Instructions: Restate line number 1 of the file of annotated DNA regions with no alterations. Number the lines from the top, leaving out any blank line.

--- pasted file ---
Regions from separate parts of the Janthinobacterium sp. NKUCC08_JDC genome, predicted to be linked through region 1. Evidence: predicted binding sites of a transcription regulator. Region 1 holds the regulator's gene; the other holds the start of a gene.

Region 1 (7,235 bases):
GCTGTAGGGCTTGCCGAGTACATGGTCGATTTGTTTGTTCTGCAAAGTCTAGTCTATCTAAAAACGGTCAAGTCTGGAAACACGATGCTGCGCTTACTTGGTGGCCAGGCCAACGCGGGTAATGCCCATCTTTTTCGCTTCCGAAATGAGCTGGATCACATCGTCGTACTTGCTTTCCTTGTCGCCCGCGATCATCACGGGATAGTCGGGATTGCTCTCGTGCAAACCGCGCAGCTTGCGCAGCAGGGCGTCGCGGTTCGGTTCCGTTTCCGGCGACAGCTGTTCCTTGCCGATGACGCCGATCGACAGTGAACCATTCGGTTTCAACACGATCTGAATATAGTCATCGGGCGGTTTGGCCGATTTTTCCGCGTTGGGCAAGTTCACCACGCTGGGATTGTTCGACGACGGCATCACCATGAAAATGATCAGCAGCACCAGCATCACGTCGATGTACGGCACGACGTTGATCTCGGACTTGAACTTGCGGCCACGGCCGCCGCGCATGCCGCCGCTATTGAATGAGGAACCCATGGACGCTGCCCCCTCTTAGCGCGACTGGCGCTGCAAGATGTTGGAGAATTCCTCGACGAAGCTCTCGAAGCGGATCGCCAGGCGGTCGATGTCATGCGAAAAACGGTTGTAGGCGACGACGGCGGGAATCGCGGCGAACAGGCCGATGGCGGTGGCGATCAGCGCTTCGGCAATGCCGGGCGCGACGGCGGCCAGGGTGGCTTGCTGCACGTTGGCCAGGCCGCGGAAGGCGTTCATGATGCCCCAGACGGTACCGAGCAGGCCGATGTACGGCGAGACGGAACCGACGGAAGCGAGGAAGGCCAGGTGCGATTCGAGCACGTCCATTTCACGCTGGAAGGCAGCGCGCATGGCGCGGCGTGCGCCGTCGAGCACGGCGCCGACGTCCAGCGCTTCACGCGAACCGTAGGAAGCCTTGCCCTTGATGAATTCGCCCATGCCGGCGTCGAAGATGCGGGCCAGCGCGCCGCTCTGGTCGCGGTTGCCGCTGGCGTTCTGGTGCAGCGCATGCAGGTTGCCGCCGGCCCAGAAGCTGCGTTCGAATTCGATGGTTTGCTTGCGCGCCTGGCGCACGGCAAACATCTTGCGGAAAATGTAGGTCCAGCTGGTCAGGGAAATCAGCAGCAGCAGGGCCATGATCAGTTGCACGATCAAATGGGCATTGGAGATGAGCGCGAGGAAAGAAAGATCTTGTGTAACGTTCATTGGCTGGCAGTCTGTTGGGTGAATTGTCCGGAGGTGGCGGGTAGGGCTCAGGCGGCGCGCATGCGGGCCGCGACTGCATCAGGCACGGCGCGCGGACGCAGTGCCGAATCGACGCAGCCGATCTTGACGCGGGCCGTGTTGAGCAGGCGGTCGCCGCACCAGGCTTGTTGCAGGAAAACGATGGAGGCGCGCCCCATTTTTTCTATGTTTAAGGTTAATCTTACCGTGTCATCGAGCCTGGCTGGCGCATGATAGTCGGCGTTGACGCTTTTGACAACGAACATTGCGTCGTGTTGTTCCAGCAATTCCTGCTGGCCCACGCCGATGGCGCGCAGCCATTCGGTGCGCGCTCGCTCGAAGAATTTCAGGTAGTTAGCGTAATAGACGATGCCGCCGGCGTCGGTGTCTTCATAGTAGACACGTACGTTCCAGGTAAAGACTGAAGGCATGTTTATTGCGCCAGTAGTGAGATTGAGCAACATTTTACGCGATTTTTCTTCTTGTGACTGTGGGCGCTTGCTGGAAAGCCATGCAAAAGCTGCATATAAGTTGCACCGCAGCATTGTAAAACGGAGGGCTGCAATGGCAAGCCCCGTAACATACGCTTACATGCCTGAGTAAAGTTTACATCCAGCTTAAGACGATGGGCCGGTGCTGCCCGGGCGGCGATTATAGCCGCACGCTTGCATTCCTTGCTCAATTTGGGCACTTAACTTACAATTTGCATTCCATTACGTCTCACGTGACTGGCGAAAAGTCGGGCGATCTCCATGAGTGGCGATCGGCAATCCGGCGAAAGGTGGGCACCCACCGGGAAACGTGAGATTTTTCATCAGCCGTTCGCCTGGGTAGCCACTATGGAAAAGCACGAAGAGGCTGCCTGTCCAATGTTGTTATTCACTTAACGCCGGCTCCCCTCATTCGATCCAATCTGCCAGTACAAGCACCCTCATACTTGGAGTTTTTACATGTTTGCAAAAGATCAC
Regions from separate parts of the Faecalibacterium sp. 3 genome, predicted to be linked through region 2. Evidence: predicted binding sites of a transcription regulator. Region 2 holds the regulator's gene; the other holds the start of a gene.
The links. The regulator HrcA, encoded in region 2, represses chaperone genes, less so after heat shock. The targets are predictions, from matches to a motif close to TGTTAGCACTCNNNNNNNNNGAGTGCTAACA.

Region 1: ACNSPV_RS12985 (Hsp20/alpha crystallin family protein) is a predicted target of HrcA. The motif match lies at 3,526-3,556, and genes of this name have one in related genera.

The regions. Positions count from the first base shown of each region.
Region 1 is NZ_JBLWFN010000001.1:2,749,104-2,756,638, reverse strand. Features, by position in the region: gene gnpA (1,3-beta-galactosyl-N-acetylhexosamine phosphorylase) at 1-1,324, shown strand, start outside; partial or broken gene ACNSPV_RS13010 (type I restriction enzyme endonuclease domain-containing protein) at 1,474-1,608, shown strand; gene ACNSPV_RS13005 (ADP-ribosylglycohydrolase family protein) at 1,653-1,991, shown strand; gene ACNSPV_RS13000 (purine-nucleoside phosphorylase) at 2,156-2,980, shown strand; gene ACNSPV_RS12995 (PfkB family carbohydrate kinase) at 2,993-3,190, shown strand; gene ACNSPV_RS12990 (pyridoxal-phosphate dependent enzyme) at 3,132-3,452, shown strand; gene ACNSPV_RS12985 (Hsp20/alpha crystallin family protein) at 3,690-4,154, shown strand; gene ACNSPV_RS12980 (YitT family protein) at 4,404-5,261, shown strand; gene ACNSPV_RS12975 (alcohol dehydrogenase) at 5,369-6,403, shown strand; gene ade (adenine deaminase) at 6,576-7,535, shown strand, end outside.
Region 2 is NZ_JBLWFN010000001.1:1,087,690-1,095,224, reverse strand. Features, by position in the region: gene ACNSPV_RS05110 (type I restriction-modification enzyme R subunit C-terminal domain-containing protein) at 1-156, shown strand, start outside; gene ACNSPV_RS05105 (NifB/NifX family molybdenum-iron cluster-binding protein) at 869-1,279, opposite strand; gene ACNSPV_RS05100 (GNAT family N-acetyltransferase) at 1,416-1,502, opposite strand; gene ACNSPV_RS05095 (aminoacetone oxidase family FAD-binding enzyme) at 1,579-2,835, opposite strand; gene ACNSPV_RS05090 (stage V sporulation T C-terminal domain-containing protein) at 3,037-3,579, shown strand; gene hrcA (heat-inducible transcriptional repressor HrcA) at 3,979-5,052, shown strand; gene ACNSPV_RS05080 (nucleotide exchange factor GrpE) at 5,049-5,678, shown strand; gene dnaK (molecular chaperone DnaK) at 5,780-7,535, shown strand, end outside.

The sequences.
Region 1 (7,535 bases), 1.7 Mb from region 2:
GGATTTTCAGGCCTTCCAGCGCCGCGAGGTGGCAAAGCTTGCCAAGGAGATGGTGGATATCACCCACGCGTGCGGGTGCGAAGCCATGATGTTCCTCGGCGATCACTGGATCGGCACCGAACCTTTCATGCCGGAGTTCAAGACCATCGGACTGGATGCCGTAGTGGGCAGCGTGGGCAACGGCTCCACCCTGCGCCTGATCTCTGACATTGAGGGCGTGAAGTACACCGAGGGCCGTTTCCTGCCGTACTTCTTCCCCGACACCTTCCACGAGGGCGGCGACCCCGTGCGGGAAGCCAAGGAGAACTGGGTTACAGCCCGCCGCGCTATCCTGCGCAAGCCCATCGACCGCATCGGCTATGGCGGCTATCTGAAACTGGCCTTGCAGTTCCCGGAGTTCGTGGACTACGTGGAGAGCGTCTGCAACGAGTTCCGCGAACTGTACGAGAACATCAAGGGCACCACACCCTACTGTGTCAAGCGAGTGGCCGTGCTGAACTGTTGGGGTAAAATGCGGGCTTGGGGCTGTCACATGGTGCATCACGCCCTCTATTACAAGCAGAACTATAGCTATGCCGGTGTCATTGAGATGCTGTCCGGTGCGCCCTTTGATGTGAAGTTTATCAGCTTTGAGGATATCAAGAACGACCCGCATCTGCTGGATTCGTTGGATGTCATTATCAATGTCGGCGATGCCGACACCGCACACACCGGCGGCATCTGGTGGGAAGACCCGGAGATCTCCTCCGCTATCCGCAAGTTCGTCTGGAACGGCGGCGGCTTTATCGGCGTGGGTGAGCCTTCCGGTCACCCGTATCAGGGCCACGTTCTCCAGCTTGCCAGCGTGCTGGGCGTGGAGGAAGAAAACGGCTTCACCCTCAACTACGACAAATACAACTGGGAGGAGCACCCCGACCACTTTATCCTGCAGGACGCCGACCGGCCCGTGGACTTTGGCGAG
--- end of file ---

Regions from separate parts of the Janthinobacterium sp. NKUCC08_JDC genome, predicted to be linked through region 1. Evidence: predicted binding sites of a transcription regulator. Region 1 holds the regulator's gene; the other holds the start of a gene.